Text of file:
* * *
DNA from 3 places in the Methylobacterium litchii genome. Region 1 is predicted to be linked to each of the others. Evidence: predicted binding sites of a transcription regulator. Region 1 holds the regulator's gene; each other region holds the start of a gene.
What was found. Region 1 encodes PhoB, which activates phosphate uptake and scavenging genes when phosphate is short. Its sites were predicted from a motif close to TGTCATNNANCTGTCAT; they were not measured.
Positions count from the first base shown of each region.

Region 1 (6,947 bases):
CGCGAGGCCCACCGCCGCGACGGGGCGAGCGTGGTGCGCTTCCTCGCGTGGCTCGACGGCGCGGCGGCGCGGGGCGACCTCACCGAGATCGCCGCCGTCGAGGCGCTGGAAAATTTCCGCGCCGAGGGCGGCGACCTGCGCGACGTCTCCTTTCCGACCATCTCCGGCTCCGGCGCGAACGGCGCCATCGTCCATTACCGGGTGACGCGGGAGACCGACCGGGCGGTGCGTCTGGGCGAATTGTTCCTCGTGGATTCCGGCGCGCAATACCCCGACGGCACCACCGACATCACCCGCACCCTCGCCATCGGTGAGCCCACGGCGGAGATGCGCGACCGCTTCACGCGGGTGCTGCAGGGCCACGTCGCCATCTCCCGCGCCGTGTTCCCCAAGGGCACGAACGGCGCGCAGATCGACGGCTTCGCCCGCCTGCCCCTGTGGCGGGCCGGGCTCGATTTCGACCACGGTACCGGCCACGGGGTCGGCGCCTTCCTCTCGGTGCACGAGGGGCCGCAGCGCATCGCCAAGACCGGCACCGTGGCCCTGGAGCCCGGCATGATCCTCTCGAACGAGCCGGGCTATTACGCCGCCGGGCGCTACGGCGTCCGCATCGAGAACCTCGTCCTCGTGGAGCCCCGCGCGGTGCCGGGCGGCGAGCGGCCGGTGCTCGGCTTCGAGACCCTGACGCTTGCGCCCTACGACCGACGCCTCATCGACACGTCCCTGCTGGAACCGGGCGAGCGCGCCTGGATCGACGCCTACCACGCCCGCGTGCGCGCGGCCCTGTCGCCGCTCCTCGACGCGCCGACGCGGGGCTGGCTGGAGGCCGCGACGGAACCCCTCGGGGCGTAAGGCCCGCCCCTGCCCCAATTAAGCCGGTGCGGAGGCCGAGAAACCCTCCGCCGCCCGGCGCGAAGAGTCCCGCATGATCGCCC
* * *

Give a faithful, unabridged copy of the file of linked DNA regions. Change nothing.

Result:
DNA from 3 places in the Methylobacterium litchii genome. Region 1 is predicted to be linked to each of the others. Evidence: predicted binding sites of a transcription regulator. Region 1 holds the regulator's gene; each other region holds the start of a gene.
What was found. Region 1 encodes PhoB, which activates phosphate uptake and scavenging genes when phosphate is short. Its sites were predicted from a motif close to TGTCATNNANCTGTCAT; they were not measured.
Positions count from the first base shown of each region.

Region 1 (6,947 bases):
CGCGAGGCCCACCGCCGCGACGGGGCGAGCGTGGTGCGCTTCCTCGCGTGGCTCGACGGCGCGGCGGCGCGGGGCGACCTCACCGAGATCGCCGCCGTCGAGGCGCTGGAAAATTTCCGCGCCGAGGGCGGCGACCTGCGCGACGTCTCCTTTCCGACCATCTCCGGCTCCGGCGCGAACGGCGCCATCGTCCATTACCGGGTGACGCGGGAGACCGACCGGGCGGTGCGTCTGGGCGAATTGTTCCTCGTGGATTCCGGCGCGCAATACCCCGACGGCACCACCGACATCACCCGCACCCTCGCCATCGGTGAGCCCACGGCGGAGATGCGCGACCGCTTCACGCGGGTGCTGCAGGGCCACGTCGCCATCTCCCGCGCCGTGTTCCCCAAGGGCACGAACGGCGCGCAGATCGACGGCTTCGCCCGCCTGCCCCTGTGGCGGGCCGGGCTCGATTTCGACCACGGTACCGGCCACGGGGTCGGCGCCTTCCTCTCGGTGCACGAGGGGCCGCAGCGCATCGCCAAGACCGGCACCGTGGCCCTGGAGCCCGGCATGATCCTCTCGAACGAGCCGGGCTATTACGCCGCCGGGCGCTACGGCGTCCGCATCGAGAACCTCGTCCTCGTGGAGCCCCGCGCGGTGCCGGGCGGCGAGCGGCCGGTGCTCGGCTTCGAGACCCTGACGCTTGCGCCCTACGACCGACGCCTCATCGACACGTCCCTGCTGGAACCGGGCGAGCGCGCCTGGATCGACGCCTACCACGCCCGCGTGCGCGCGGCCCTGTCGCCGCTCCTCGACGCGCCGACGCGGGGCTGGCTGGAGGCCGCGACGGAACCCCTCGGGGCGTAAGGCCCGCCCCTGCCCCAATTAAGCCGGTGCGGAGGCCGAGAAACCCTCCGCCGCCCGGCGCGAAGAGTCCCGCATGATCGCCC